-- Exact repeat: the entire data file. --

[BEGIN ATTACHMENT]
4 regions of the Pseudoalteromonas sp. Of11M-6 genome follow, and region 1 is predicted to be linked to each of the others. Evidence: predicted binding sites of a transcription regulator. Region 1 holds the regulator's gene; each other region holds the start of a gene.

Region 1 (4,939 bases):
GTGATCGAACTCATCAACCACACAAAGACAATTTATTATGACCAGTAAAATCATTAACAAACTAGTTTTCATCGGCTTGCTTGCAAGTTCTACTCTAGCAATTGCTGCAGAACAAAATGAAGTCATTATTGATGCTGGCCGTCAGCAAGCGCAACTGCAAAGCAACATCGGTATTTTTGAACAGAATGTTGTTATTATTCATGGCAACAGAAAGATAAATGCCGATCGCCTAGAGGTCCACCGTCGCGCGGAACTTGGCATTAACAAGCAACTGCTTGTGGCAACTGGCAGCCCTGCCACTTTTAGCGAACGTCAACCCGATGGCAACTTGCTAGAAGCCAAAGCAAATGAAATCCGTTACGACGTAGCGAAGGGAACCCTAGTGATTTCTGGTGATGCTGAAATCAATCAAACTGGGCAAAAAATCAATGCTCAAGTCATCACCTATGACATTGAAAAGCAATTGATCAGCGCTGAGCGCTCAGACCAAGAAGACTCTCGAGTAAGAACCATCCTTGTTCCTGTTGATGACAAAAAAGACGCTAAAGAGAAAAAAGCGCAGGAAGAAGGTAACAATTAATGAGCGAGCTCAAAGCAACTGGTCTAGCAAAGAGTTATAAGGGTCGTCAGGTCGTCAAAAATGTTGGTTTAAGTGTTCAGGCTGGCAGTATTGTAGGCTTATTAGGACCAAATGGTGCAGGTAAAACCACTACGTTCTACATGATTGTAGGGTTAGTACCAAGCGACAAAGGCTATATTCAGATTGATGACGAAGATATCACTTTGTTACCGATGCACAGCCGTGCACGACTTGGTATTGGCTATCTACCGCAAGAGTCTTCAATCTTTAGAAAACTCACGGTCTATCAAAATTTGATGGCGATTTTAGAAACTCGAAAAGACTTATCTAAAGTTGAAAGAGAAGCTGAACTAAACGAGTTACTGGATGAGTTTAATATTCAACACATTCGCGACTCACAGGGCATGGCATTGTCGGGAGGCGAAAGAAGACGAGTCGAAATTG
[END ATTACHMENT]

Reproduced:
4 regions of the Pseudoalteromonas sp. Of11M-6 genome follow, and region 1 is predicted to be linked to each of the others. Evidence: predicted binding sites of a transcription regulator. Region 1 holds the regulator's gene; each other region holds the start of a gene.

Region 1 (4,939 bases):
GTGATCGAACTCATCAACCACACAAAGACAATTTATTATGACCAGTAAAATCATTAACAAACTAGTTTTCATCGGCTTGCTTGCAAGTTCTACTCTAGCAATTGCTGCAGAACAAAATGAAGTCATTATTGATGCTGGCCGTCAGCAAGCGCAACTGCAAAGCAACATCGGTATTTTTGAACAGAATGTTGTTATTATTCATGGCAACAGAAAGATAAATGCCGATCGCCTAGAGGTCCACCGTCGCGCGGAACTTGGCATTAACAAGCAACTGCTTGTGGCAACTGGCAGCCCTGCCACTTTTAGCGAACGTCAACCCGATGGCAACTTGCTAGAAGCCAAAGCAAATGAAATCCGTTACGACGTAGCGAAGGGAACCCTAGTGATTTCTGGTGATGCTGAAATCAATCAAACTGGGCAAAAAATCAATGCTCAAGTCATCACCTATGACATTGAAAAGCAATTGATCAGCGCTGAGCGCTCAGACCAAGAAGACTCTCGAGTAAGAACCATCCTTGTTCCTGTTGATGACAAAAAAGACGCTAAAGAGAAAAAAGCGCAGGAAGAAGGTAACAATTAATGAGCGAGCTCAAAGCAACTGGTCTAGCAAAGAGTTATAAGGGTCGTCAGGTCGTCAAAAATGTTGGTTTAAGTGTTCAGGCTGGCAGTATTGTAGGCTTATTAGGACCAAATGGTGCAGGTAAAACCACTACGTTCTACATGATTGTAGGGTTAGTACCAAGCGACAAAGGCTATATTCAGATTGATGACGAAGATATCACTTTGTTACCGATGCACAGCCGTGCACGACTTGGTATTGGCTATCTACCGCAAGAGTCTTCAATCTTTAGAAAACTCACGGTCTATCAAAATTTGATGGCGATTTTAGAAACTCGAAAAGACTTATCTAAAGTTGAAAGAGAAGCTGAACTAAACGAGTTACTGGATGAGTTTAATATTCAACACATTCGCGACTCACAGGGCATGGCATTGTCGGGAGGCGAAAGAAGACGAGTCGAAATTG